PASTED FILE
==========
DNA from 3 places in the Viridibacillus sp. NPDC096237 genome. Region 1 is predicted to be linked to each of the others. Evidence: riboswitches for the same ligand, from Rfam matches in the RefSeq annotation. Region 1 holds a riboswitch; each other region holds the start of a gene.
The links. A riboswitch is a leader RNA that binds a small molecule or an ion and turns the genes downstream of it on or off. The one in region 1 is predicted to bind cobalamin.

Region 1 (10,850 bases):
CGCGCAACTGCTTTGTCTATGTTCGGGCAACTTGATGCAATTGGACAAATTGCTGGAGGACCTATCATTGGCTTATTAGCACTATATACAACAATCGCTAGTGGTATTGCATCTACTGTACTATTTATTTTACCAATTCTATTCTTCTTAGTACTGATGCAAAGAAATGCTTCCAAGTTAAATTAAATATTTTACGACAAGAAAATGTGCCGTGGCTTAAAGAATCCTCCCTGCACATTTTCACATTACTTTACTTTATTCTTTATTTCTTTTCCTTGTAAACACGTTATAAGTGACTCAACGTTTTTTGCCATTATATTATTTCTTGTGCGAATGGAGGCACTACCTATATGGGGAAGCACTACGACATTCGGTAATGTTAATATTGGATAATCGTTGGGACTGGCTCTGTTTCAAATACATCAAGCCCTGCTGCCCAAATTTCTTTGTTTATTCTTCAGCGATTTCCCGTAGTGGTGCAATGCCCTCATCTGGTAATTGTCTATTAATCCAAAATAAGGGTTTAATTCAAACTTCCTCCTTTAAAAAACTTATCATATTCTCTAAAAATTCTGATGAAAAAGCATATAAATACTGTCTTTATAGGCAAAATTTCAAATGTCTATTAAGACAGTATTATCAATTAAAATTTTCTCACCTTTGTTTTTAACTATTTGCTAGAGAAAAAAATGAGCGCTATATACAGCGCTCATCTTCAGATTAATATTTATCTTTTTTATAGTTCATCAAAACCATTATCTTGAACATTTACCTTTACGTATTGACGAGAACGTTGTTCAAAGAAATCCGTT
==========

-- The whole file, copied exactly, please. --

DNA from 3 places in the Viridibacillus sp. NPDC096237 genome. Region 1 is predicted to be linked to each of the others. Evidence: riboswitches for the same ligand, from Rfam matches in the RefSeq annotation. Region 1 holds a riboswitch; each other region holds the start of a gene.
The links. A riboswitch is a leader RNA that binds a small molecule or an ion and turns the genes downstream of it on or off. The one in region 1 is predicted to bind cobalamin.

Region 1 (10,850 bases):
CGCGCAACTGCTTTGTCTATGTTCGGGCAACTTGATGCAATTGGACAAATTGCTGGAGGACCTATCATTGGCTTATTAGCACTATATACAACAATCGCTAGTGGTATTGCATCTACTGTACTATTTATTTTACCAATTCTATTCTTCTTAGTACTGATGCAAAGAAATGCTTCCAAGTTAAATTAAATATTTTACGACAAGAAAATGTGCCGTGGCTTAAAGAATCCTCCCTGCACATTTTCACATTACTTTACTTTATTCTTTATTTCTTTTCCTTGTAAACACGTTATAAGTGACTCAACGTTTTTTGCCATTATATTATTTCTTGTGCGAATGGAGGCACTACCTATATGGGGAAGCACTACGACATTCGGTAATGTTAATATTGGATAATCGTTGGGACTGGCTCTGTTTCAAATACATCAAGCCCTGCTGCCCAAATTTCTTTGTTTATTCTTCAGCGATTTCCCGTAGTGGTGCAATGCCCTCATCTGGTAATTGTCTATTAATCCAAAATAAGGGTTTAATTCAAACTTCCTCCTTTAAAAAACTTATCATATTCTCTAAAAATTCTGATGAAAAAGCATATAAATACTGTCTTTATAGGCAAAATTTCAAATGTCTATTAAGACAGTATTATCAATTAAAATTTTCTCACCTTTGTTTTTAACTATTTGCTAGAGAAAAAAATGAGCGCTATATACAGCGCTCATCTTCAGATTAATATTTATCTTTTTTATAGTTCATCAAAACCATTATCTTGAACATTTACCTTTACGTATTGACGAGAACGTTGTTCAAAGAAATCCGTT